Gulf of Patras and Gulf of Corinth
T he two gulfs are like long lakes surrounded by high mountains. While the prevailing wind is from the west blowing through the gulfs, there can be gusts off the high land on the northern side, especially around Itea and along to Kolpos Alkionidhes. In the approaches to Corinth there can be strong gusts from the north-east depending on whether the Meltemi is blowing in the Aegean.
Petala Island – If you are headed down from the Inland Sea then the anchorage behind Petala Island is a good spot to use before heading into the Gulf of Patras. Nothing here except a well sheltered anchorage and some peace and quiet.
Mesolonghi – From Petala it is an easy sail to Mesolonghi, where you chug down a dredged canal to the town and choose to anchor out (clear of the approaches to the commercial
harbour) or get a berth in the marina. It’s a bit of a hot, dusty walk into town, but there are some good tavernas and cafés in the central square and nearby pedestrianised street.
Patras – I tend to give Patras a miss as the marina is a little distance from town and you need to walk through the docks to get there. That said, there are restaurants and bars aplenty around the marina itself.
Navpaktos – The most perfectly preserved medieval harbour around, but tiny and you can’t bet on getting a berth in here. Large yachts (over 12m) should not attempt to enter here as there simply isn't room. You can anchor off the beach, though you tend to roll around a bit.
Trizonia – This small island lying just off the coast has a sheltered anchorage and a small ‘marina’ on the eastern side. Sadly, much of the ‘marina’ is taken up by yachts which have either been dumped here and left, or never go anywhere. The small village is an entrancing place with several tavernas. If you can’t get in here there are a number of good anchorages along the northern side at Kallithea, Eratini and Panormos.
Galaxidhi – A little gem and you shouldn’t miss it. The harbour is not very big and can get crowded, so arrive here early rather than late. If you can’t get in you can anchor off, though it is not the most comfortable. Alternatively, go to Anemokambi just around the corner or across to the marina at Itea. You can arrange a trip to Delos from Galaxidhi and you should do so for the drive up there and the spectacular site itself.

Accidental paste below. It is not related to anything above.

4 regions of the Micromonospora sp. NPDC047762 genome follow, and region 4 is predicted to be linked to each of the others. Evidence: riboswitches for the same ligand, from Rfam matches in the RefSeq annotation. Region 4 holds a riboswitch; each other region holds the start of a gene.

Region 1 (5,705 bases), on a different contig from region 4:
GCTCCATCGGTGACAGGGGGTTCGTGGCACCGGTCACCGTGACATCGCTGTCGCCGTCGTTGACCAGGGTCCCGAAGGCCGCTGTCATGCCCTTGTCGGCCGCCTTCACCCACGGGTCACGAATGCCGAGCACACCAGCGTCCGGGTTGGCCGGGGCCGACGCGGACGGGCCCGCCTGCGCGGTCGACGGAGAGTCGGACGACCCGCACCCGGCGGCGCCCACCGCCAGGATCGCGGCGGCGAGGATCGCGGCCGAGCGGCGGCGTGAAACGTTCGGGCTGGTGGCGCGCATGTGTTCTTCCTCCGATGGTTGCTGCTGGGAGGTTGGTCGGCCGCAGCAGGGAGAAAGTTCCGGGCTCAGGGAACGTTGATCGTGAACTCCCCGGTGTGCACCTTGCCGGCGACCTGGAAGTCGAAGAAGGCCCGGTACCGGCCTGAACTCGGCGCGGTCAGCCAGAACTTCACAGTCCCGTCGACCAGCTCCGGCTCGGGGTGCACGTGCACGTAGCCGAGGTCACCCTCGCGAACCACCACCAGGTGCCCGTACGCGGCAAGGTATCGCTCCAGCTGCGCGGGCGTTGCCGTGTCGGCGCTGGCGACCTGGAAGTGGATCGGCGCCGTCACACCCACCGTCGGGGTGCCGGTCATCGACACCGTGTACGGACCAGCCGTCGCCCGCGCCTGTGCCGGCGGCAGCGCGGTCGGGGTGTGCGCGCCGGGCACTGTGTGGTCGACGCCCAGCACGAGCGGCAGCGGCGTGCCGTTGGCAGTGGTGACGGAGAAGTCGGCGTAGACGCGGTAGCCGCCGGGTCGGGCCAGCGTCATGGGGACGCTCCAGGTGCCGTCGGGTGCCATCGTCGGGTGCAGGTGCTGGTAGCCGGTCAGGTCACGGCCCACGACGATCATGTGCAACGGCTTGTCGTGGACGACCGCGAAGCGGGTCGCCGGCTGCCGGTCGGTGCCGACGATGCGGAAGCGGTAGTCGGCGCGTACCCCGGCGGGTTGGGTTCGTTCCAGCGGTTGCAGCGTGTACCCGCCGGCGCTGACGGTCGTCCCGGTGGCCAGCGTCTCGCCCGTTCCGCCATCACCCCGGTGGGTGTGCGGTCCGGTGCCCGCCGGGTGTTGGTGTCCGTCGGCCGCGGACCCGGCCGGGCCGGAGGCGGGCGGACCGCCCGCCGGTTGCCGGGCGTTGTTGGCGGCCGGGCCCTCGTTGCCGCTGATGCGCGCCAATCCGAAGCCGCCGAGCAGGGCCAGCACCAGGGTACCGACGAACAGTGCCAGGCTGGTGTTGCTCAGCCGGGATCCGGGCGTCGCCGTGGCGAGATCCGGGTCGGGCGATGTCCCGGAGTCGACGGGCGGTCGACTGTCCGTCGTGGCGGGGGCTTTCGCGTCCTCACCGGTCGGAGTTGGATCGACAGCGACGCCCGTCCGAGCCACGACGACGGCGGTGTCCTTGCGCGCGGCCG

Kiato – Not the most prepossessing spot, but a useful stop when heading for the Corinth Canal. The small yacht harbour at Corinth can be difficult to get into and you shouldn’t bank on getting a berth there. It’s just over 10 miles from Kiato to the Corinth Canal.
Corinth Canal – Call up on VHF Ch11 (Isthmia Pilot) to see what the state of play is. Yachts normally go through after any commercial vessels. You may have to hang around for a while, depending on schedules. You pay the canal dues at the Aegean end, at Isthmia. There is a quay with large rubber bumper rails and you should make sure you put springs on and leave someone on board as any vessels, especially tugs and ships, push a fair volume of water in front of them when they come into the canal. The canal office is conspicuous nearby. Canal fees for a 12m yacht are around €180 including VAT and can be paid in cash or by credit/debit card. ‘Navpaktos is a perfectly preserved Medieval harbour but you can’t bet on getting a berth’
Petala Island, north of the entrance to the Gulf of Patras, is a good jumping off point from the Ionian
The Rion-Andirrion bridge spans the strait between the Gulfs of Patras and Corinth
The Corinth Canal, completed in 1893, turned Pelops Island into a proper island
Castellated walls guard the entrance of the tiny harbour of Navpaktos
Few people fail to fall in love with Galaxidhi. It's a gem that should not be missed